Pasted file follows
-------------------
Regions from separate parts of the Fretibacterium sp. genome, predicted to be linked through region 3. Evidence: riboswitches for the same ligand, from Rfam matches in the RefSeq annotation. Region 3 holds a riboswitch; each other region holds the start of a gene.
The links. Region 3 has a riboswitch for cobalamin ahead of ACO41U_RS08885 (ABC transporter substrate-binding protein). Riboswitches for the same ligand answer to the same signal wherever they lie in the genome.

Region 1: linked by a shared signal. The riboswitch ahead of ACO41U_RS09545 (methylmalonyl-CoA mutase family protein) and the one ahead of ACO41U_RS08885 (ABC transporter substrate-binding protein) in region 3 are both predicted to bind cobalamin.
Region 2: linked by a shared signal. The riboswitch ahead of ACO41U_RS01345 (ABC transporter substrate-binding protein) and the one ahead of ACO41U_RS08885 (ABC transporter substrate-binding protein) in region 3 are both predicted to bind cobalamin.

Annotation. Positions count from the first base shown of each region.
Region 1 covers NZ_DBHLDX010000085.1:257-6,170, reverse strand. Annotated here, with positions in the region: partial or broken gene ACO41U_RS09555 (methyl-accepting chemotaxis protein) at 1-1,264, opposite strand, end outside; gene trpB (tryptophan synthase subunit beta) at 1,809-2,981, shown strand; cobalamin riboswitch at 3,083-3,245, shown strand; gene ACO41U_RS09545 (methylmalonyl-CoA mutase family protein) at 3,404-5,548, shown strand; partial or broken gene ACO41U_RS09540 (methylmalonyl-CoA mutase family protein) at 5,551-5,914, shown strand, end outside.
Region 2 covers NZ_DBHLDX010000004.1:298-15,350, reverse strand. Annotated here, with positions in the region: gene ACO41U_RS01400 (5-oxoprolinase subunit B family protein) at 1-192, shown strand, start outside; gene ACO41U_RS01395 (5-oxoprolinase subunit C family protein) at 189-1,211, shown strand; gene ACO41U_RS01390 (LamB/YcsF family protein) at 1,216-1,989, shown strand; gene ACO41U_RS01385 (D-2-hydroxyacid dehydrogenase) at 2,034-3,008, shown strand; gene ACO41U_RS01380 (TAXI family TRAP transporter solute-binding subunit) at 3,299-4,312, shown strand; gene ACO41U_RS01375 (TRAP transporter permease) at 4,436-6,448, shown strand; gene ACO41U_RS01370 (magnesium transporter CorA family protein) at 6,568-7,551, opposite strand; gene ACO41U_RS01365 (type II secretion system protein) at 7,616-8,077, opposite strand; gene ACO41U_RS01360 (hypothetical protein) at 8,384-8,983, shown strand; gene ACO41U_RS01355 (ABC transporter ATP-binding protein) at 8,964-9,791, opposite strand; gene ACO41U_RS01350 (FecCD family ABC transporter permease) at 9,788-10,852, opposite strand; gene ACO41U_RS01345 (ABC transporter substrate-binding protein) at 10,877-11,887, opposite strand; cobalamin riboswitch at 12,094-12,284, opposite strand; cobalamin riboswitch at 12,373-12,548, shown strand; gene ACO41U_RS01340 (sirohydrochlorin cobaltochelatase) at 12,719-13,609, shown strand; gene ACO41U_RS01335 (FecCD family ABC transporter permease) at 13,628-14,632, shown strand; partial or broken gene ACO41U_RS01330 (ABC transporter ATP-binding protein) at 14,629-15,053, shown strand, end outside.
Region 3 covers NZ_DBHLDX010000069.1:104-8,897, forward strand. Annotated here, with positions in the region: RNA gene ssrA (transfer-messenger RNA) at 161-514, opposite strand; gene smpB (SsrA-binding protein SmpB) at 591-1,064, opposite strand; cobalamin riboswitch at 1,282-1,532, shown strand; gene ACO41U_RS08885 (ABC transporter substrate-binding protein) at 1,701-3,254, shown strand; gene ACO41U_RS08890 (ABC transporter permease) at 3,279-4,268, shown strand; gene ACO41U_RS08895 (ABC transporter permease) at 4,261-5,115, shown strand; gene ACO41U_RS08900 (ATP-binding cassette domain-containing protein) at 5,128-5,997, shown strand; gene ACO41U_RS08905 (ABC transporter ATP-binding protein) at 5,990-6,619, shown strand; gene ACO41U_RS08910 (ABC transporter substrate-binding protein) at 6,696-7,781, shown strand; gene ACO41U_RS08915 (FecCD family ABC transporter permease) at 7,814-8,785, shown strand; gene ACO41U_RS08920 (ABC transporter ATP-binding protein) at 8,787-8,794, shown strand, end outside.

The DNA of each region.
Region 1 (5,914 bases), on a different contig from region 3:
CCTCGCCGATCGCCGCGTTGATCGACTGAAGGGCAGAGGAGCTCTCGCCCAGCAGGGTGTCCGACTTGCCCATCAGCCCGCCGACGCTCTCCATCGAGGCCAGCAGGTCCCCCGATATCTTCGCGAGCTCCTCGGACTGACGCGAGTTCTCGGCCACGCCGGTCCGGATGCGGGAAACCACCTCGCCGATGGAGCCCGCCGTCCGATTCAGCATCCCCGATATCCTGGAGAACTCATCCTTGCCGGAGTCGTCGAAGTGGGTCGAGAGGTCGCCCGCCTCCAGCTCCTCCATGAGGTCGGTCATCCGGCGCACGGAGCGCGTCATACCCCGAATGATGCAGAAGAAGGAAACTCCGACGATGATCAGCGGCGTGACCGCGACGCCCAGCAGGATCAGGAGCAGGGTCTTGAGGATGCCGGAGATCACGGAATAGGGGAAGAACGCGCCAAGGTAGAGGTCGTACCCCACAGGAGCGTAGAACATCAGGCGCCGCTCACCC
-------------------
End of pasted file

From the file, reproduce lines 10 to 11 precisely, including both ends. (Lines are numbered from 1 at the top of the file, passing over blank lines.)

Region 1 (5,914 bases), on a different contig from region 3:
CCTCGCCGATCGCCGCGTTGATCGACTGAAGGGCAGAGGAGCTCTCGCCCAGCAGGGTGTCCGACTTGCCCATCAGCCCGCCGACGCTCTCCATCGAGGCCAGCAGGTCCCCCGATATCTTCGCGAGCTCCTCGGACTGACGCGAGTTCTCGGCCACGCCGGTCCGGATGCGGGAAACCACCTCGCCGATGGAGCCCGCCGTCCGATTCAGCATCCCCGATATCCTGGAGAACTCATCCTTGCCGGAGTCGTCGAAGTGGGTCGAGAGGTCGCCCGCCTCCAGCTCCTCCATGAGGTCGGTCATCCGGCGCACGGAGCGCGTCATACCCCGAATGATGCAGAAGAAGGAAACTCCGACGATGATCAGCGGCGTGACCGCGACGCCCAGCAGGATCAGGAGCAGGGTCTTGAGGATGCCGGAGATCACGGAATAGGGGAAGAACGCGCCAAGGTAGAGGTCGTACCCCACAGGAGCGTAGAACATCAGGCGCCGCTCACCC